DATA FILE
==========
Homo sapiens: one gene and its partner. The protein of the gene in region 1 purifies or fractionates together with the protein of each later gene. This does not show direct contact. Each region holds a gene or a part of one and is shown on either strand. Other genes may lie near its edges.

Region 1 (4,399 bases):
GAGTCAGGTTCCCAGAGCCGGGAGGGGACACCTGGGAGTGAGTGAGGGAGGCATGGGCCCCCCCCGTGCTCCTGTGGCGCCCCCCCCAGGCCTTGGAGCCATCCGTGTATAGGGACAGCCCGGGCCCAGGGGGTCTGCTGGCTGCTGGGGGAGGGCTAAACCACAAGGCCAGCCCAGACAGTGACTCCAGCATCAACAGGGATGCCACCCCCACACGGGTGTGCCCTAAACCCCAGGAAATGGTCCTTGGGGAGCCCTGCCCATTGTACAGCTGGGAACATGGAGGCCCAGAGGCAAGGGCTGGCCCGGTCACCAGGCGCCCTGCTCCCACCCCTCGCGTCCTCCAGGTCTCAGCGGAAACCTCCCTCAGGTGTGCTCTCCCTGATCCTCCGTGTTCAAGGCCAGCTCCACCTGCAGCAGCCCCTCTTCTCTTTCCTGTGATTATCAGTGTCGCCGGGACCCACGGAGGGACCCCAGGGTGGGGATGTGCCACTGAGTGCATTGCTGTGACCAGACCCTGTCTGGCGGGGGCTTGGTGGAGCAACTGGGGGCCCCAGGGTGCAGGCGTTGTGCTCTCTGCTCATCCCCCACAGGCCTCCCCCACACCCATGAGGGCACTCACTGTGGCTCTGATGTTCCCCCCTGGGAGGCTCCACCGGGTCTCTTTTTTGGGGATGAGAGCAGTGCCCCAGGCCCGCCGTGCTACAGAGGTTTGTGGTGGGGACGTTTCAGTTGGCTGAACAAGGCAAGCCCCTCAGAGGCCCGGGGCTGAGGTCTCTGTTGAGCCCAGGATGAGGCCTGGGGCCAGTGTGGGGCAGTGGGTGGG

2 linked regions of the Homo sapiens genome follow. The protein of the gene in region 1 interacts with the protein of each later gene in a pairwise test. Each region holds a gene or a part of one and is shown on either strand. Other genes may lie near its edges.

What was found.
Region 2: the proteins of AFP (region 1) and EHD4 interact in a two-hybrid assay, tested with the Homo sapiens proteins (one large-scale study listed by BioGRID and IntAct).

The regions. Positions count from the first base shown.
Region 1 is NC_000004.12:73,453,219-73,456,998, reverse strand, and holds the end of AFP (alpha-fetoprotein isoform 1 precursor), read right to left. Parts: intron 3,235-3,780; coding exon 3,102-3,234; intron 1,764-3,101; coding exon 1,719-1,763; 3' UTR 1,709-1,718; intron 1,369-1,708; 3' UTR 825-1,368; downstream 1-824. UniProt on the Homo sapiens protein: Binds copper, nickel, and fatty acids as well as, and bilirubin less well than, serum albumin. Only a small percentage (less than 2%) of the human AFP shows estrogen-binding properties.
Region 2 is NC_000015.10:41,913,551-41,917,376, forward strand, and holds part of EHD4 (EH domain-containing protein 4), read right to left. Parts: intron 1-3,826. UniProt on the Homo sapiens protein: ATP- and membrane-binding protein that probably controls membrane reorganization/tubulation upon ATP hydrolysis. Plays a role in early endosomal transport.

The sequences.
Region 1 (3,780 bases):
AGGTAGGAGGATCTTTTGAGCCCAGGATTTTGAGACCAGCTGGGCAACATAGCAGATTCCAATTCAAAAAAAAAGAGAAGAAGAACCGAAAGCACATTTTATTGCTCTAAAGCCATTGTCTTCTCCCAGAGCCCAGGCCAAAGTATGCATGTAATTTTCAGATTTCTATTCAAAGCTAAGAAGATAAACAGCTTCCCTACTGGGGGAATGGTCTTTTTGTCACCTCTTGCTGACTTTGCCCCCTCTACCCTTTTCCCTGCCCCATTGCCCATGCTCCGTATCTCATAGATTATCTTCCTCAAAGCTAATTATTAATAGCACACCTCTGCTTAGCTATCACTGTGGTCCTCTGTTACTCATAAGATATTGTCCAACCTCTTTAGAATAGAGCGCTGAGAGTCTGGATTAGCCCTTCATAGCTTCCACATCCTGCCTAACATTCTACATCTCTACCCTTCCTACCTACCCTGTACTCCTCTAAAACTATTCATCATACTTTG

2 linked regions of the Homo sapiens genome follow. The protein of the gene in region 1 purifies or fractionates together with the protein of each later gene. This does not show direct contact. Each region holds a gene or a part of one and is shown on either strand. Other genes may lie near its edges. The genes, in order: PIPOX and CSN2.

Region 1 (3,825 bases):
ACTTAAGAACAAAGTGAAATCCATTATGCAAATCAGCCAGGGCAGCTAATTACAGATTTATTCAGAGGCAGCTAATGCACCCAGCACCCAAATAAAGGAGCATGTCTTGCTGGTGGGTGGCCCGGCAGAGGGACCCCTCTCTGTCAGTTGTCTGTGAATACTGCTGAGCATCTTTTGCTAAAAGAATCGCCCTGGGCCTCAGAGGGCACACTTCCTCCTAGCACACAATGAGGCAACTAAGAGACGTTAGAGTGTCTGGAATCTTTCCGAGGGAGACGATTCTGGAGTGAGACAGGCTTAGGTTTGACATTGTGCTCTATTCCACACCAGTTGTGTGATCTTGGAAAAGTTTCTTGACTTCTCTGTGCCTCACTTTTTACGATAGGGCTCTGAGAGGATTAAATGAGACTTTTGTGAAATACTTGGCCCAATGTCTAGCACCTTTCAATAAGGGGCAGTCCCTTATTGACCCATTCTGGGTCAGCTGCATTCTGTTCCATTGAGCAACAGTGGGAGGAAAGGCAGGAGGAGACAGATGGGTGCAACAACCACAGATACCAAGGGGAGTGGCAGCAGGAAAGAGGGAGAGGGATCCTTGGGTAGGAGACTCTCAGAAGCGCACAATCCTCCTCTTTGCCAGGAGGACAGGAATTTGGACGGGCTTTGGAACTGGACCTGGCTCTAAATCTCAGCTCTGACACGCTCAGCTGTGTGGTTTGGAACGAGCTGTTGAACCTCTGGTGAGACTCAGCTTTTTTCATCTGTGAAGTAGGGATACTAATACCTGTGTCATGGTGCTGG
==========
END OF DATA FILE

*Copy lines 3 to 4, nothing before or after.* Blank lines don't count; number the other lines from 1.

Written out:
GAGTCAGGTTCCCAGAGCCGGGAGGGGACACCTGGGAGTGAGTGAGGGAGGCATGGGCCCCCCCCGTGCTCCTGTGGCGCCCCCCCCAGGCCTTGGAGCCATCCGTGTATAGGGACAGCCCGGGCCCAGGGGGTCTGCTGGCTGCTGGGGGAGGGCTAAACCACAAGGCCAGCCCAGACAGTGACTCCAGCATCAACAGGGATGCCACCCCCACACGGGTGTGCCCTAAACCCCAGGAAATGGTCCTTGGGGAGCCCTGCCCATTGTACAGCTGGGAACATGGAGGCCCAGAGGCAAGGGCTGGCCCGGTCACCAGGCGCCCTGCTCCCACCCCTCGCGTCCTCCAGGTCTCAGCGGAAACCTCCCTCAGGTGTGCTCTCCCTGATCCTCCGTGTTCAAGGCCAGCTCCACCTGCAGCAGCCCCTCTTCTCTTTCCTGTGATTATCAGTGTCGCCGGGACCCACGGAGGGACCCCAGGGTGGGGATGTGCCACTGAGTGCATTGCTGTGACCAGACCCTGTCTGGCGGGGGCTTGGTGGAGCAACTGGGGGCCCCAGGGTGCAGGCGTTGTGCTCTCTGCTCATCCCCCACAGGCCTCCCCCACACCCATGAGGGCACTCACTGTGGCTCTGATGTTCCCCCCTGGGAGGCTCCACCGGGTCTCTTTTTTGGGGATGAGAGCAGTGCCCCAGGCCCGCCGTGCTACAGAGGTTTGTGGTGGGGACGTTTCAGTTGGCTGAACAAGGCAAGCCCCTCAGAGGCCCGGGGCTGAGGTCTCTGTTGAGCCCAGGATGAGGCCTGGGGCCAGTGTGGGGCAGTGGGTGGG

2 linked regions of the Homo sapiens genome follow. The protein of the gene in region 1 interacts with the protein of each later gene in a pairwise test. Each region holds a gene or a part of one and is shown on either strand. Other genes may lie near its edges.